Gerald Volker, Plaintiff-appellant, v. Detroit Edison Company, Defendant-appellee, 12 F.3d 215 (6th Cir. 1993)Annotate this Case
Nov. 29, 1993
Before: NELSON and BATCHELDER, Circuit Judges, and MATIA, District Judge.*
Gerald Volker, a Michigan citizen, appeals from a district court order dismissing his case filed under Section 301 of the Labor Management Relations Act (LMRA), 29 U.S.C. § 185, without prejudice, for failure to obtain counsel. This case has been referred to a panel of the court pursuant to Rule 9(a), Rules of the Sixth Circuit. Upon examination, this panel unanimously agrees that oral argument is not needed. Fed. R. App. P. 34(a).
Volker worked for the defendant from September, 1968, until his discharge on February 22, 1989. He was a member of Local 223, Utility Workers Union of America. His grievance of his discharge under the collective bargaining agreement was denied. The union withdrew his grievance from further proceedings on June 26, 1989, thus exhausting his administrative remedies. On February 14, 1992, Volker filed suit in state court alleging a breach of his employment contract, firing in retaliation for his union activities, and defamation. The defendant removed the case to federal district court on the ground that it was properly construed as a complaint under Sec. 301 of the LMRA.
Several weeks before the deadline for discovery in the district court, Volker's counsel moved to withdraw. The district court granted the motion and, on February 1, 1993, gave Volker until March 22, 1993 to obtain new counsel or have his case dismissed without prejudice. On March 17, 1993, defendant filed a motion for summary judgment. Volker responded by filing a motion for the appointment of counsel, arguing that he had been unable to retain counsel due to his indigency and that he had a defense to the summary judgment motion. The district court denied the motion for appointment of counsel and dismissed the case without prejudice. Volker moved for reconsideration, arguing that he should be appointed counsel or be allowed to represent himself. The district court also denied this motion. This appeal followed.
Upon review, we conclude that the district court did not abuse its discretion in denying the motion for appointment of counsel. See McNeil v. Lowney, 831 F.2d 1368, 1371 (7th Cir. 1987), cert. denied, 485 U.S. 965 (1988). However, it was an abuse of discretion to dismiss the action upon the record presented here.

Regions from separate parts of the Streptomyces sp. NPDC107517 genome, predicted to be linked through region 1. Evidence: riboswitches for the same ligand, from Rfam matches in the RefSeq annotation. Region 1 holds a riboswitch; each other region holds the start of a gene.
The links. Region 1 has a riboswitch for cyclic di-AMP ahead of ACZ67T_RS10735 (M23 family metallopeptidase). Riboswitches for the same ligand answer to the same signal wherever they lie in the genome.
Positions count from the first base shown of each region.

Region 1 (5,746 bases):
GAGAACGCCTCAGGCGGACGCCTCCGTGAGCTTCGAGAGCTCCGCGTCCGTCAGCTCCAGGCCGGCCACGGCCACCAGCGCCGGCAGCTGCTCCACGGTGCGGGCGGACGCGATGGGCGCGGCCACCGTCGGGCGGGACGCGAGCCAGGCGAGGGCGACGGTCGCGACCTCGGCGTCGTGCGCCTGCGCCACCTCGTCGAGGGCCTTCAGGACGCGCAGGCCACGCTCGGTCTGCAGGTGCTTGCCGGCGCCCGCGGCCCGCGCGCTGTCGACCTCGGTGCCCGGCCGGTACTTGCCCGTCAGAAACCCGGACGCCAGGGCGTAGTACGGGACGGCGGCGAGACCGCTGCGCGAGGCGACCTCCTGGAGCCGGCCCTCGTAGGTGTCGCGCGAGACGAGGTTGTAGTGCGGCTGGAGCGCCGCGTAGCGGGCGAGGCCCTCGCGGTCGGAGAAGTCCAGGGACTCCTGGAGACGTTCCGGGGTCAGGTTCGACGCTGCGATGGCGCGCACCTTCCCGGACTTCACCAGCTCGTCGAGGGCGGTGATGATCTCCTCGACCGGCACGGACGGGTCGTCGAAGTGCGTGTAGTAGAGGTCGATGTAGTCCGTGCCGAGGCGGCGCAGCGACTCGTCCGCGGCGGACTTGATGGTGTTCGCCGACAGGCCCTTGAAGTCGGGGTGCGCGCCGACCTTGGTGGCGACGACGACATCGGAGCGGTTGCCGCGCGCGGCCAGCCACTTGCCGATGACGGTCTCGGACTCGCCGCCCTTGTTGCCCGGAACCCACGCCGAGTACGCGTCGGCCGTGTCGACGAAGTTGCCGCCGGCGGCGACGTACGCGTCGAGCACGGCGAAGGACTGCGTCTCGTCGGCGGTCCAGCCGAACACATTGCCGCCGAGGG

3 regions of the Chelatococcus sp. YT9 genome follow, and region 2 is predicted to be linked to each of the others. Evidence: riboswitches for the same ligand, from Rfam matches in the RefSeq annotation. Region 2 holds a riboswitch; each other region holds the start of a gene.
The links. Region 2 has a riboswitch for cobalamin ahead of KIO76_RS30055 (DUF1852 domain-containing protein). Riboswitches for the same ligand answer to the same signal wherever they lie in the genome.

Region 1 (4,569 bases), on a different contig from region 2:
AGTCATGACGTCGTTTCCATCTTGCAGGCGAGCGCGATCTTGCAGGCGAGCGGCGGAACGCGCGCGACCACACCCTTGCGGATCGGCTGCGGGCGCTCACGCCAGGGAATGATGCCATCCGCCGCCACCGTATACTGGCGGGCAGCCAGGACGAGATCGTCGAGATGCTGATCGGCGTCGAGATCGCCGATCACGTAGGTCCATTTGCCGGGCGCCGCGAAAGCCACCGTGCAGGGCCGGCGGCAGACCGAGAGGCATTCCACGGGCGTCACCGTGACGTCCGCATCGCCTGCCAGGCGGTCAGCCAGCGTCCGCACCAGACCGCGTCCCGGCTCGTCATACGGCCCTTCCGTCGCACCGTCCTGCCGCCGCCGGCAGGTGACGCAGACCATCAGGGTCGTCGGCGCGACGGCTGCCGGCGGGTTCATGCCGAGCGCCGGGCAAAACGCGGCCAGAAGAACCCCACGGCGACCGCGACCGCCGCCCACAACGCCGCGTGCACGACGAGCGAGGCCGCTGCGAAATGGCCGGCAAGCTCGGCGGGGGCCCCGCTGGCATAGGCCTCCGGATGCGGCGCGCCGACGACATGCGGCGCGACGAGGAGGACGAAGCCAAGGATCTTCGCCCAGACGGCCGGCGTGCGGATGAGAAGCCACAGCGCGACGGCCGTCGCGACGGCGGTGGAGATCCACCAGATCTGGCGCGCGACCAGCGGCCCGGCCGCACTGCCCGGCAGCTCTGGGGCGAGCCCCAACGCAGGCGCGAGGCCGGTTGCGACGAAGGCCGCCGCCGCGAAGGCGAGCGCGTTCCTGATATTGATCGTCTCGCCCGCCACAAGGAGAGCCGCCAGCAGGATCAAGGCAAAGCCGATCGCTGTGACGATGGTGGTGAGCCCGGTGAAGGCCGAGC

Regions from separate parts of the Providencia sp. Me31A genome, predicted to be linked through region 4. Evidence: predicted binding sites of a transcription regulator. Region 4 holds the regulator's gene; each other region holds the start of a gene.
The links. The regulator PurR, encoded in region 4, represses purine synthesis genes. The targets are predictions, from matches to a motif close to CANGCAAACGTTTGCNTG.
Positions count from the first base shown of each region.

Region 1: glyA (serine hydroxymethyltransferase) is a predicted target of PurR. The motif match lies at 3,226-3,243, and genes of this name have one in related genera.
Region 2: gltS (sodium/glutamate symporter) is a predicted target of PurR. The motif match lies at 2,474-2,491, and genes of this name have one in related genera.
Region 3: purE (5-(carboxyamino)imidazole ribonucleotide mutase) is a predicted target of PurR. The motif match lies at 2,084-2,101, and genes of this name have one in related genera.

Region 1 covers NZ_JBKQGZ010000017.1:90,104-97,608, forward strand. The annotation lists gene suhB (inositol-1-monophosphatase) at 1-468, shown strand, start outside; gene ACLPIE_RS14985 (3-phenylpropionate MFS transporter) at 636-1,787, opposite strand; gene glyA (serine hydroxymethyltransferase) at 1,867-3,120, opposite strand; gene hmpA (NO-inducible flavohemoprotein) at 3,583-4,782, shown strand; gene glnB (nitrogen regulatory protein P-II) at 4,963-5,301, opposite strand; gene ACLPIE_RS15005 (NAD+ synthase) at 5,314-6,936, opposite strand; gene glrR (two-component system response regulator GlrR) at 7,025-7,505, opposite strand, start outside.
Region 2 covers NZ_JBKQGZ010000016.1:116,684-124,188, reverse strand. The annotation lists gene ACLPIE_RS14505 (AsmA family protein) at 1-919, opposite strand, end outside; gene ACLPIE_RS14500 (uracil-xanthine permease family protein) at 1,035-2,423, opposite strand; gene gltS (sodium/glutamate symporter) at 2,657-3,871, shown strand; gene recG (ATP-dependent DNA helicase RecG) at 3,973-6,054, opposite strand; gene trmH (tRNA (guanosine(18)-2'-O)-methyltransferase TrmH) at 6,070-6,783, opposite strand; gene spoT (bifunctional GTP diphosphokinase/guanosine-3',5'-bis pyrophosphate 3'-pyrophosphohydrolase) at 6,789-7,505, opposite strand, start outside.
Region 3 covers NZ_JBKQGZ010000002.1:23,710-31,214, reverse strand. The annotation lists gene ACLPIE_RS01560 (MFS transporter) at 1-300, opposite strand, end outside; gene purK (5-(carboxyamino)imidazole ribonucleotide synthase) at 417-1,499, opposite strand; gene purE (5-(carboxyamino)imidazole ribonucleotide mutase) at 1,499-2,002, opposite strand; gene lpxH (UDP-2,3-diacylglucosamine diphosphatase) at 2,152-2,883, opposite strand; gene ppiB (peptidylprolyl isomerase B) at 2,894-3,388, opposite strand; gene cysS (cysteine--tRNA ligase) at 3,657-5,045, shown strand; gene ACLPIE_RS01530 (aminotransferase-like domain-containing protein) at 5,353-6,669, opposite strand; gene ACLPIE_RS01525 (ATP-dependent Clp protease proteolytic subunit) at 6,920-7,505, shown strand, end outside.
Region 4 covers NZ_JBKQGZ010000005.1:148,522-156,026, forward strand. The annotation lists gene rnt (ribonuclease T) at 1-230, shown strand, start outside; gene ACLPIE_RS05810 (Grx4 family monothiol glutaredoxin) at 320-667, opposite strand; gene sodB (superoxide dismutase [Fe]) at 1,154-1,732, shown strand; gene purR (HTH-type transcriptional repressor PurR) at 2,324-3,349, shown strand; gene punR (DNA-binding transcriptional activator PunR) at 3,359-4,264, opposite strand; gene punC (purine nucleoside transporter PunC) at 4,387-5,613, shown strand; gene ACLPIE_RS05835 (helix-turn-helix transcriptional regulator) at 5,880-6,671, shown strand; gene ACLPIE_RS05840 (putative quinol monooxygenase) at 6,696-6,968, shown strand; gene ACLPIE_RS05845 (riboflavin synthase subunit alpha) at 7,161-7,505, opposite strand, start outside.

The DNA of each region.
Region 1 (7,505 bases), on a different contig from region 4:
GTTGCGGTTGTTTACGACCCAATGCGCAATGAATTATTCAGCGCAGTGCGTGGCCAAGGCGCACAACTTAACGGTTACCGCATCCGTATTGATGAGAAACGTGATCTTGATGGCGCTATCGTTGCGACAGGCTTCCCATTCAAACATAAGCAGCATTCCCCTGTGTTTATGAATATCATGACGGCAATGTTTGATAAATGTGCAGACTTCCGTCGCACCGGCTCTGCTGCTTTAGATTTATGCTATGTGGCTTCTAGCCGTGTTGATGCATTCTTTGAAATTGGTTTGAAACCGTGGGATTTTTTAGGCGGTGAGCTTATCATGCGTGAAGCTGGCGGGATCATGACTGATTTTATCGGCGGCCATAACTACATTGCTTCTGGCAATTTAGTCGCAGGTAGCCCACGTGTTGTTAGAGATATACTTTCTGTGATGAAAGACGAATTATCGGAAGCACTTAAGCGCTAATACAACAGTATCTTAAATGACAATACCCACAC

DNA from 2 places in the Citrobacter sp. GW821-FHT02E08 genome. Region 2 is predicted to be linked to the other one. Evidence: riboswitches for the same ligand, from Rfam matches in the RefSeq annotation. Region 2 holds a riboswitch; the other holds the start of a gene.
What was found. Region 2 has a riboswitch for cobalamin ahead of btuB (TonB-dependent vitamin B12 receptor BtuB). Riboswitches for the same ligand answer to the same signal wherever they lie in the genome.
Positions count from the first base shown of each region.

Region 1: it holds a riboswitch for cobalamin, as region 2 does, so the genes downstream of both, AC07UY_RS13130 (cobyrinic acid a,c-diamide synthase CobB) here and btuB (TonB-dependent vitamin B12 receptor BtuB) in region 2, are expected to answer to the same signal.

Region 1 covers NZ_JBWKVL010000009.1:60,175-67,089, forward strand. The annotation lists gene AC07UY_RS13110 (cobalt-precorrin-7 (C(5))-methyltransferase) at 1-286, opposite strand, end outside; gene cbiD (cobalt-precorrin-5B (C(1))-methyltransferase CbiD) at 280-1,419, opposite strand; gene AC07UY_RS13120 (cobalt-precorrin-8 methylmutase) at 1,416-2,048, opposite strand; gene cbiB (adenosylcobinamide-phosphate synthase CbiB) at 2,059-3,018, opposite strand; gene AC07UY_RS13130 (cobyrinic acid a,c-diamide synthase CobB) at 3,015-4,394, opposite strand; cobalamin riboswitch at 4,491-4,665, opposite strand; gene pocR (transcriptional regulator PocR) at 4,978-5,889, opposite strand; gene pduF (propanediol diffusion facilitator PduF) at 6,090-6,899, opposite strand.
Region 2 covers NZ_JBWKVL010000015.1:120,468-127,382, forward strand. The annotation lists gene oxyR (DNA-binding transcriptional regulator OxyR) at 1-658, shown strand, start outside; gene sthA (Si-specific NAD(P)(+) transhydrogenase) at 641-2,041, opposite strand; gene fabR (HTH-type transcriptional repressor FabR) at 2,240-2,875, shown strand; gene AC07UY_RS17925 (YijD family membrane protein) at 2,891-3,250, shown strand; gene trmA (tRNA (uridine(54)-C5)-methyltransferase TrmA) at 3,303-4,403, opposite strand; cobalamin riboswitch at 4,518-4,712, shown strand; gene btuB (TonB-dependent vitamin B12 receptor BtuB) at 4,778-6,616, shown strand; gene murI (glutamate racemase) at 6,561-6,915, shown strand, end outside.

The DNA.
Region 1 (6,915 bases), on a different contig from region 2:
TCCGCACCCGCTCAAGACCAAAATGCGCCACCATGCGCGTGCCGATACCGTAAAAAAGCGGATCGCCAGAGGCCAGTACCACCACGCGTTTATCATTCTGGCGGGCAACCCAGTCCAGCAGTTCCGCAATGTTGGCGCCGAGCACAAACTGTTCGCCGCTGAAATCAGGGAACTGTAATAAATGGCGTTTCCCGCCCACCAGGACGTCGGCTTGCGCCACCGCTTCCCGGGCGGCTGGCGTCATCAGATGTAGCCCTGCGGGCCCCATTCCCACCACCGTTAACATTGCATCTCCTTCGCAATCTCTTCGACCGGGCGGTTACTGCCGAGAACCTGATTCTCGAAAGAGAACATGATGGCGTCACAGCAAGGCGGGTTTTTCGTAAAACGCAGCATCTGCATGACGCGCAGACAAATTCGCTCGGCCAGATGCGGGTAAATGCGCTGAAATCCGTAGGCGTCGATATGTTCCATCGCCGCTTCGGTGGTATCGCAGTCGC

This court has found an abuse of discretion in a dismissal for failure to prosecute under Fed. R. Civ. P. 41(b) where, in spite of notice to the plaintiff that dismissal was contemplated, the record did not reveal any bad faith conduct by the plaintiff. See Vinci v. Consolidated Rail Corp., 927 F.2d 287, 288 (6th Cir. 1991) (per curiam). The factors to be considered include the delay caused by the plaintiff, the prejudice to the defendant, and the length of time the case has been on the court's docket. Id. In this case, there was no delay, as Volker moved for the appointment of counsel after failing to obtain counsel on his own, within the period allowed by the court. Moreover, there would have been no prejudice to the defendant if the district court had denied the motion for counsel and ordered Volker to respond to the motion for summary judgment pro se. Finally, the case had not been pending in the district court for a lengthy time.
This court has held that, in light of the policy favoring disposal of cases on the merits, a dismissal for failure to prosecute will not be affirmed in the absence of a clear record of delay or contumacious conduct. Little v. Yeutter, 984 F.2d 160, 162 (6th Cir. 1993). The record in this case lacks any evidence of delay or contumacious conduct by the plaintiff.
Accordingly, the order dismissing this action is vacated, and the case is remanded for further proceedings. Rule 9(b) (3), Rules of the Sixth Circuit.
The Honorable Paul R. Matia, U.S. District Judge for the Northern District of Ohio, sitting by designation